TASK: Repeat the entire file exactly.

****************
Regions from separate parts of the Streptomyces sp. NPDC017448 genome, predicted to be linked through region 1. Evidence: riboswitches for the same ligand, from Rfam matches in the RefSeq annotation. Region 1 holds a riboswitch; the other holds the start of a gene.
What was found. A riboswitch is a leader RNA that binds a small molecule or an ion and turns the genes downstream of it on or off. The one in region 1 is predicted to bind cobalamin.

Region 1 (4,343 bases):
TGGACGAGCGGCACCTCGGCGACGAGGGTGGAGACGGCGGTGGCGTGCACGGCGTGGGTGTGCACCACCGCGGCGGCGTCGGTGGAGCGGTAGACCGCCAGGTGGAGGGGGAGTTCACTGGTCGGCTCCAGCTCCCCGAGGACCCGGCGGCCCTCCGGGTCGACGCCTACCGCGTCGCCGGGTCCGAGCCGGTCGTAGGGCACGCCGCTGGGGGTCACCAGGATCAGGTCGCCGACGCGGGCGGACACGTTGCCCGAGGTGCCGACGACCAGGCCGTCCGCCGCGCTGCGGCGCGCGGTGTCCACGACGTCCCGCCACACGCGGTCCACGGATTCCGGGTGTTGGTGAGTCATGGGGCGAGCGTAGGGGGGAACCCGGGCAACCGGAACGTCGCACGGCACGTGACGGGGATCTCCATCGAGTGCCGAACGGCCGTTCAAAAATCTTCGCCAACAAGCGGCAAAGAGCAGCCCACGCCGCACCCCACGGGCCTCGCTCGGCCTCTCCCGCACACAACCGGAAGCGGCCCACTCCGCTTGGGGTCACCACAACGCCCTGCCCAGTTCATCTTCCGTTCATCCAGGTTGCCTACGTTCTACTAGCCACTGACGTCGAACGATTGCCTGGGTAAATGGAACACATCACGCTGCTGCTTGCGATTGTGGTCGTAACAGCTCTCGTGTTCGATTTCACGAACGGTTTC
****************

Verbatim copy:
Regions from separate parts of the Streptomyces sp. NPDC017448 genome, predicted to be linked through region 1. Evidence: riboswitches for the same ligand, from Rfam matches in the RefSeq annotation. Region 1 holds a riboswitch; the other holds the start of a gene.
What was found. A riboswitch is a leader RNA that binds a small molecule or an ion and turns the genes downstream of it on or off. The one in region 1 is predicted to bind cobalamin.

Region 1 (4,343 bases):
TGGACGAGCGGCACCTCGGCGACGAGGGTGGAGACGGCGGTGGCGTGCACGGCGTGGGTGTGCACCACCGCGGCGGCGTCGGTGGAGCGGTAGACCGCCAGGTGGAGGGGGAGTTCACTGGTCGGCTCCAGCTCCCCGAGGACCCGGCGGCCCTCCGGGTCGACGCCTACCGCGTCGCCGGGTCCGAGCCGGTCGTAGGGCACGCCGCTGGGGGTCACCAGGATCAGGTCGCCGACGCGGGCGGACACGTTGCCCGAGGTGCCGACGACCAGGCCGTCCGCCGCGCTGCGGCGCGCGGTGTCCACGACGTCCCGCCACACGCGGTCCACGGATTCCGGGTGTTGGTGAGTCATGGGGCGAGCGTAGGGGGGAACCCGGGCAACCGGAACGTCGCACGGCACGTGACGGGGATCTCCATCGAGTGCCGAACGGCCGTTCAAAAATCTTCGCCAACAAGCGGCAAAGAGCAGCCCACGCCGCACCCCACGGGCCTCGCTCGGCCTCTCCCGCACACAACCGGAAGCGGCCCACTCCGCTTGGGGTCACCACAACGCCCTGCCCAGTTCATCTTCCGTTCATCCAGGTTGCCTACGTTCTACTAGCCACTGACGTCGAACGATTGCCTGGGTAAATGGAACACATCACGCTGCTGCTTGCGATTGTGGTCGTAACAGCTCTCGTGTTCGATTTCACGAACGGTTTC